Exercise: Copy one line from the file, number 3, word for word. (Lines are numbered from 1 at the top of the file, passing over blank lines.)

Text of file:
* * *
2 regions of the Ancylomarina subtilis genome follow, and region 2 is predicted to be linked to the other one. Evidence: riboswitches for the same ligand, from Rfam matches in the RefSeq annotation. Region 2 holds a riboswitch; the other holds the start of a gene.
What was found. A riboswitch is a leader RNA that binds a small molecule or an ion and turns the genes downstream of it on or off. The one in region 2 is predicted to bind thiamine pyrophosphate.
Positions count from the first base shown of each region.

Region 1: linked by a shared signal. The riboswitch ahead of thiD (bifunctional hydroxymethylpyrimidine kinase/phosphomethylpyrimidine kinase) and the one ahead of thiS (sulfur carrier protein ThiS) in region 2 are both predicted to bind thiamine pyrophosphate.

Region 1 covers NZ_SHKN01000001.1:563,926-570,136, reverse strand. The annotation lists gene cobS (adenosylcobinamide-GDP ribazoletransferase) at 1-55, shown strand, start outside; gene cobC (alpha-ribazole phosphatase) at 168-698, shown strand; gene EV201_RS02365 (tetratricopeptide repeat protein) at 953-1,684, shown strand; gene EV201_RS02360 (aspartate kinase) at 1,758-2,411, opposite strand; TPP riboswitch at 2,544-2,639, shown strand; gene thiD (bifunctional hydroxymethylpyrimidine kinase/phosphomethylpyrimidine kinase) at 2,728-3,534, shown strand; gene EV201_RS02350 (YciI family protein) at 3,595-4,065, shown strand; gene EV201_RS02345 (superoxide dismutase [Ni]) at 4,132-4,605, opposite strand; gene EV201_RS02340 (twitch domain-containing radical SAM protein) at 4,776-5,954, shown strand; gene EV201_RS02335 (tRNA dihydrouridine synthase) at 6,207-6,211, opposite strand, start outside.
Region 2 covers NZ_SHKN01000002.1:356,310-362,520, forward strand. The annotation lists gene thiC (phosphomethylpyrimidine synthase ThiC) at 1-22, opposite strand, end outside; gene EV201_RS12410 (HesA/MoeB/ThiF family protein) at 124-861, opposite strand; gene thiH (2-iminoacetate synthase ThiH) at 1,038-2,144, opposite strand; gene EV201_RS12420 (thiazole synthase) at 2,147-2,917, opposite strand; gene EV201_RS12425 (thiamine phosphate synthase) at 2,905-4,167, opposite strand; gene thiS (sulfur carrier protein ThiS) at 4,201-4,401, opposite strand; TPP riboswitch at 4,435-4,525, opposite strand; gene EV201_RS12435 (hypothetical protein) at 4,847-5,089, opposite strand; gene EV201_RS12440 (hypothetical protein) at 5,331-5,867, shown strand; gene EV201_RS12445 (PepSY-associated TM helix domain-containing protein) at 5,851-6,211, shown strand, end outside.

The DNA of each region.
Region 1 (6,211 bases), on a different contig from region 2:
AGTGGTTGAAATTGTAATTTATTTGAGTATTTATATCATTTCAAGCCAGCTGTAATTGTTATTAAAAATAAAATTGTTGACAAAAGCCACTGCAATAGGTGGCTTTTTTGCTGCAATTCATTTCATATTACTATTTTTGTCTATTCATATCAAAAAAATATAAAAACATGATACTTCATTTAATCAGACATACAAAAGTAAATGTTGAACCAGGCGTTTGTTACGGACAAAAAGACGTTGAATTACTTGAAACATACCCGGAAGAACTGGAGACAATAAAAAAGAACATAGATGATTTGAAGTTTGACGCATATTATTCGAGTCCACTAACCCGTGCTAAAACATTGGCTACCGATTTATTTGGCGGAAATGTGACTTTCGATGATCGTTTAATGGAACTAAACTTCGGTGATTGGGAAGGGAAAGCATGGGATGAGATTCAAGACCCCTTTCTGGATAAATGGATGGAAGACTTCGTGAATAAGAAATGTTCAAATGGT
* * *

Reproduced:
Positions count from the first base shown of each region.